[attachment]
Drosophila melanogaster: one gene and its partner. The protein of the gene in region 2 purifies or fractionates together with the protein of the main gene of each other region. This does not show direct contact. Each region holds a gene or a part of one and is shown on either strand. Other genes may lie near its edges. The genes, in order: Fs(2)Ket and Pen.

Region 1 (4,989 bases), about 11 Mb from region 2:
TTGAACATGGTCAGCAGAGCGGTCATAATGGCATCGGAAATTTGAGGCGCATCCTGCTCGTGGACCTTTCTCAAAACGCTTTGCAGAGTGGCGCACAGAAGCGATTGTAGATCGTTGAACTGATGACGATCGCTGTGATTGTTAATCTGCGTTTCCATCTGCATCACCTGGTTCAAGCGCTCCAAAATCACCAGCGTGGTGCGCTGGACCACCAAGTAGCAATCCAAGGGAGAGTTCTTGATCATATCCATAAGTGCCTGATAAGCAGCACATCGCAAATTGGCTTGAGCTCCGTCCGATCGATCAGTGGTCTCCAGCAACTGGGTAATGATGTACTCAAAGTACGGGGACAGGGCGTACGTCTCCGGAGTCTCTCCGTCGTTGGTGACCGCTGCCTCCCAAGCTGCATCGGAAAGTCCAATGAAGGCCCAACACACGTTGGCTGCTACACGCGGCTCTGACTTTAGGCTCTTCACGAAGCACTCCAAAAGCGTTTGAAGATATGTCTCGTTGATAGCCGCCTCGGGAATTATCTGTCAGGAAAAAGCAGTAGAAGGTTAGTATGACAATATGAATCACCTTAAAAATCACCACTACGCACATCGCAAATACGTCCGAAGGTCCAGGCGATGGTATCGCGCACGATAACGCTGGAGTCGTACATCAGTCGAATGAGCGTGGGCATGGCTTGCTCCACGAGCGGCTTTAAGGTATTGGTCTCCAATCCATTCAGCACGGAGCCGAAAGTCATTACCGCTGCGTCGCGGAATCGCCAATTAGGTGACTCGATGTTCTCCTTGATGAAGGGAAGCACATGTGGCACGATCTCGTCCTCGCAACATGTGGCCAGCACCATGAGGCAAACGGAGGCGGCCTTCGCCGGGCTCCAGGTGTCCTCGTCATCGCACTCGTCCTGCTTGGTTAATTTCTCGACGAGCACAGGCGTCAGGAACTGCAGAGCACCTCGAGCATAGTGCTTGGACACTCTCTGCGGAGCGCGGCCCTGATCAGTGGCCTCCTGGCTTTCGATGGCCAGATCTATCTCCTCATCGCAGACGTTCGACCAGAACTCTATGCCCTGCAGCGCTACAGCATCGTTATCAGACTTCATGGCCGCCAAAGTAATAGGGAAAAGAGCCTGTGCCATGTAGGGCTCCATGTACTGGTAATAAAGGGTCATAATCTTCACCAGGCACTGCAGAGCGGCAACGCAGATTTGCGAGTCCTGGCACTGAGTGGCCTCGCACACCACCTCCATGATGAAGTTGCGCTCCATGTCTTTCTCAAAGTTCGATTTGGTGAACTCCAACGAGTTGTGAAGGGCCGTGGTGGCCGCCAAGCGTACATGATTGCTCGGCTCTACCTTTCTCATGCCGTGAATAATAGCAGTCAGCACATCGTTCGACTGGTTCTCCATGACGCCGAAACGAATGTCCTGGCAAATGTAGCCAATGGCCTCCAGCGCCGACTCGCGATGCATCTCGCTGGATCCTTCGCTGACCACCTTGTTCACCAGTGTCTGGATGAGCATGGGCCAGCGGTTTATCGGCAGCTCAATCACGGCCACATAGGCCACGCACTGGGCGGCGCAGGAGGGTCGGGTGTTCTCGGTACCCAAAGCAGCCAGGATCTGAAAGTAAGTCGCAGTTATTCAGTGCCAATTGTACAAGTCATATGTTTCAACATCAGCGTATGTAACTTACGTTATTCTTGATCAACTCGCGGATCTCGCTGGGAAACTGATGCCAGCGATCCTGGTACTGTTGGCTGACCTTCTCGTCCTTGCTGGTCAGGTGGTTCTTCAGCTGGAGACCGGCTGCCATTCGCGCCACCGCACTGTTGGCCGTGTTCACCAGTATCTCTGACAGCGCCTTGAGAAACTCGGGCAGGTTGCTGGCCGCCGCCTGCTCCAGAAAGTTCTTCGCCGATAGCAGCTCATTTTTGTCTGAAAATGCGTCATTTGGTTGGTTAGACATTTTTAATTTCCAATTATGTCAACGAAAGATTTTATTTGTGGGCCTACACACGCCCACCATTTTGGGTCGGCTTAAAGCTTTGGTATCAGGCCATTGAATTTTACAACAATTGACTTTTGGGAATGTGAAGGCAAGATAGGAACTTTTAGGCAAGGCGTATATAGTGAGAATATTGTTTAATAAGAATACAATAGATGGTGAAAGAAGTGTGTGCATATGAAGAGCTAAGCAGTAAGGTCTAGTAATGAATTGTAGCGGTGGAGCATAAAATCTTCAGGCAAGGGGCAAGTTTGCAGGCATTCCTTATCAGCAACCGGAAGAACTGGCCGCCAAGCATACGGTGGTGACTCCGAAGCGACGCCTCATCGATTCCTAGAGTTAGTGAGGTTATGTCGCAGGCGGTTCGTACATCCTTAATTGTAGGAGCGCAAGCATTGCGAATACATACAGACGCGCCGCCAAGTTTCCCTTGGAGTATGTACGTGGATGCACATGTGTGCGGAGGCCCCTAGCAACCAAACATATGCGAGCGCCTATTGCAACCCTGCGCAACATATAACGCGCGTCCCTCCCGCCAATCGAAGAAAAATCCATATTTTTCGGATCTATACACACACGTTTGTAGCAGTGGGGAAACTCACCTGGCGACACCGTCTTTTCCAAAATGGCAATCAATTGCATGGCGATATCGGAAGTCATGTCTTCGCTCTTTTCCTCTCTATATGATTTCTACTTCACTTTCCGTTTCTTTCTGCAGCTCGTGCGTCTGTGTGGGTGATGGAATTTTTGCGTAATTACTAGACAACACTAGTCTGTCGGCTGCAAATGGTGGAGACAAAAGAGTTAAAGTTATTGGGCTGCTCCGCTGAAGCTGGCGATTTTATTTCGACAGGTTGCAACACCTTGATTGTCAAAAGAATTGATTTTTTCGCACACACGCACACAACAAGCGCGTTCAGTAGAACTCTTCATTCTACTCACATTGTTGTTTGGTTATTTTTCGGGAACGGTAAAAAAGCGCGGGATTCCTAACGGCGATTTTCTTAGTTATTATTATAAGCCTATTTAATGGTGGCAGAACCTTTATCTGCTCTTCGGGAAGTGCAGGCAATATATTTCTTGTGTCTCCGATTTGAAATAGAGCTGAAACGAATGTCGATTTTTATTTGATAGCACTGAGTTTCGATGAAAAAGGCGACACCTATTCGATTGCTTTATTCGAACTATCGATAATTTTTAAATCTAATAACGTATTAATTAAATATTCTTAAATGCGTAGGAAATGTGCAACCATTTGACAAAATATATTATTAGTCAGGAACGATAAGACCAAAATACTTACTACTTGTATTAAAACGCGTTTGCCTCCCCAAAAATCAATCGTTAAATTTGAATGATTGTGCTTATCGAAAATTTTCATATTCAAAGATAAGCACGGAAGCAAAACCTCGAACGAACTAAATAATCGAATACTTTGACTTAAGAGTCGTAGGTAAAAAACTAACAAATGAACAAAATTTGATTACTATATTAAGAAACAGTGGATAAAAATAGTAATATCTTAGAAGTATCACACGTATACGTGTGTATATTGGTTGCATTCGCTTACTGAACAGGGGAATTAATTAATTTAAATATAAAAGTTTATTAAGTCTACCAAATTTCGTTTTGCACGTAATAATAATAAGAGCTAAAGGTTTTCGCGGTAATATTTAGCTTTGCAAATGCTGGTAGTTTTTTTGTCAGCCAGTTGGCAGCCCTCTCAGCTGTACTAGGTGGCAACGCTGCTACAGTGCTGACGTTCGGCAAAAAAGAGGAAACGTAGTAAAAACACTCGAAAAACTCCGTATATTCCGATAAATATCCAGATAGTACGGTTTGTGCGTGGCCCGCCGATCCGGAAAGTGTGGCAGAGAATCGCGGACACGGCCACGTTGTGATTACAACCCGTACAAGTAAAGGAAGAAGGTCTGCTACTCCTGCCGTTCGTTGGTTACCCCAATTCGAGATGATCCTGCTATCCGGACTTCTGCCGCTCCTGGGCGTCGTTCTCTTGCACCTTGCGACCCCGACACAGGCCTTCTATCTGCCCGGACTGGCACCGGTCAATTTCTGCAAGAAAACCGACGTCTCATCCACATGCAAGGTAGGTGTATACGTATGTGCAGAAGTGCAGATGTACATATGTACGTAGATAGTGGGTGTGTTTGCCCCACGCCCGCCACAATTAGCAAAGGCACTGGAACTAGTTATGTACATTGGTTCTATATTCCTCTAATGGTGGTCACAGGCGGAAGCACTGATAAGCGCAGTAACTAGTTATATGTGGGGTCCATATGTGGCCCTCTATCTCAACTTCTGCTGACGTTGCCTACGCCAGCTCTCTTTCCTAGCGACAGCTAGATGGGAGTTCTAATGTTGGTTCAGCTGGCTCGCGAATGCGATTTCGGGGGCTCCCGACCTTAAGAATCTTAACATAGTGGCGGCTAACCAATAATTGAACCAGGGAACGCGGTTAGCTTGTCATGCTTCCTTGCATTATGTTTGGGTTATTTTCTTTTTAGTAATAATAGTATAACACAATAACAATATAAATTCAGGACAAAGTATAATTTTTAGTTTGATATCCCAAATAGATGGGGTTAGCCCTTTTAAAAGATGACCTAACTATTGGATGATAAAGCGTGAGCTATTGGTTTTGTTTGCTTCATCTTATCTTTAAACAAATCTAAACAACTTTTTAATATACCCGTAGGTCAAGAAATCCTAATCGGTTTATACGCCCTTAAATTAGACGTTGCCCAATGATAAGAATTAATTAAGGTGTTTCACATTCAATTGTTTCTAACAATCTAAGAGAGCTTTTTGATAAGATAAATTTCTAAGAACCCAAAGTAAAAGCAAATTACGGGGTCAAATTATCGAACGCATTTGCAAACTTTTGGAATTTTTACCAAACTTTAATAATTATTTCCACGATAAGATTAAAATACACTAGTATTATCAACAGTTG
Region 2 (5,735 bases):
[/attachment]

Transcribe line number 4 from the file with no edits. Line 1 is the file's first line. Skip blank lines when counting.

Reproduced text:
Region 2 (5,735 bases):